The Canteen is a tribute to all things Jewish sleepaway camp. Hosted by the Foundation for Jewish Camp (FJC), this blog is written by campers, alumni, parents, and camp professionals and is a place to talk about parenting, camp fun, projects, crafts, recipes, and more – all tied back to Jewish holidays, traditions and, of course, camp!
The summer Torah portion, Matot, opens with Moses giving the following instructions to the Israelite tribal heads: “If a man makes a vow to the Lord or makes an oath to prohibit himself, he shall not violate his word; according to whatever came out of his mouth, he shall do.” In other words, keep your promises and do not break your word.
Our words and promises carry great weight. Not only should we think carefully about what we say and how we say it but we should also carefully consider promises that we make before giving our word in order to make sure that we can fulfill these obligations.
At camp, children have an incredible opportunity to learn these lessons. Living in close quarters, having to make and keep friendships, and having to communicate with peers and staff without the help of parents can be challenging. Our campers must gain self-awareness and develop and understanding and tolerance for all kinds of people. This is not always easy of course.
On the first day of this session, I joined a cabin group while they were creating their cabin brit (agreement) and got to participate in a process by which the cabin created a shared code of ethics to live by during the session. Everyone contributed items that they felt were important to make the cabin harmonious and have a fun time during camp. I’m always impressed by how well campers can articulate what kind of cabin environment they hope to have and how well they understand what they must do individually and as a group to achieve this end; this cabin was no exception. As I walked around camp with a visitor later in the session, I saw that the cabin I had worked with on that first day of camp was awarded the degel yarok (green flag), signaling that they were the cleanest cabin in the village. This is a great indication that the cabin was functioning well and living up to the promises that they made on the first day of camp.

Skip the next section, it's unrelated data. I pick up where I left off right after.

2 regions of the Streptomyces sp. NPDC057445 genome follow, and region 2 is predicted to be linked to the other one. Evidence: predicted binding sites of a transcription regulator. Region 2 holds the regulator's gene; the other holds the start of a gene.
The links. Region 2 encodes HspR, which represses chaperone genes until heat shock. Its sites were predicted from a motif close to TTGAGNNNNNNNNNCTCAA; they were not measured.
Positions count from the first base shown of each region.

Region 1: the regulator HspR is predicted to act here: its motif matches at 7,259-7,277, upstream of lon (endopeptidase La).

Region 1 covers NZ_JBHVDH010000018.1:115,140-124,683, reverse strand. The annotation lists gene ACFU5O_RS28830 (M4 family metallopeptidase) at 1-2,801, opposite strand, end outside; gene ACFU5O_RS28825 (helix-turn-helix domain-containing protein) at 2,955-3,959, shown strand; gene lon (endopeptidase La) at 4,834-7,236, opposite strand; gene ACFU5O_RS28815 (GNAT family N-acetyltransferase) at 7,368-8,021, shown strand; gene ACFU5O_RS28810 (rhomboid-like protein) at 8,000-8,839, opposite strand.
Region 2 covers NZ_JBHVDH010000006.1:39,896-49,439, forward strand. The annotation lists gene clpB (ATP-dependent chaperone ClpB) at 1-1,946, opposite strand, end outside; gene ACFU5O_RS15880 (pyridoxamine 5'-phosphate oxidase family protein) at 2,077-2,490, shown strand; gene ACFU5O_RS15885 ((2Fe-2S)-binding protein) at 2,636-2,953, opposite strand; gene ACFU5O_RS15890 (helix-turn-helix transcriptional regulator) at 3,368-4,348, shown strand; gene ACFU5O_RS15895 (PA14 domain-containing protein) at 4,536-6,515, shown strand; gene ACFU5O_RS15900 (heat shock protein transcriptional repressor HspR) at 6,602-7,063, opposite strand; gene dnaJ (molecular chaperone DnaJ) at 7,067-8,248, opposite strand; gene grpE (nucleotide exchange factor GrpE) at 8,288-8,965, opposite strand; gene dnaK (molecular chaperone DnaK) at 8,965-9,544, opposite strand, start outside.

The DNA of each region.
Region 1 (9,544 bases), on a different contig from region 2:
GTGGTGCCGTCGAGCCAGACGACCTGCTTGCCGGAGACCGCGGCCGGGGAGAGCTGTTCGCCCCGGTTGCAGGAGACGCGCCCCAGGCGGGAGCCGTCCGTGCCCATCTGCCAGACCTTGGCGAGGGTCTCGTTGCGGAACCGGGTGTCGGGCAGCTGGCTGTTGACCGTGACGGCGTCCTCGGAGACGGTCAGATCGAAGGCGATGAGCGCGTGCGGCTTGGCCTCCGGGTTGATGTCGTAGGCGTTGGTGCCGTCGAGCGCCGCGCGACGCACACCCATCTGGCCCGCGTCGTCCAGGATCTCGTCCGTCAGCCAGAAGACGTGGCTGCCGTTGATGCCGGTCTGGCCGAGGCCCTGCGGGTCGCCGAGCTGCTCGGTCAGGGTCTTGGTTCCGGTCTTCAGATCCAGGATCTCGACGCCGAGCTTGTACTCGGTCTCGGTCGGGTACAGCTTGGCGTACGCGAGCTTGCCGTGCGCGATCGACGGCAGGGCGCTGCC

It’s hard to believe that our summer season is quickly coming to an end. However, it is exciting to think about all the valuable skills and lessons that our campers have learned during their time at camp, and the opportunities they have had to reflect on and keep the promises that they made in their cabin brit to create a fun, safe, and inclusive environment over the course of their session here. And hopefully this will better inform how they build friendships and community as they enter into their coming school year.
Pronunced: TORE-uh, Origin: Hebrew, the Five Books of Moses.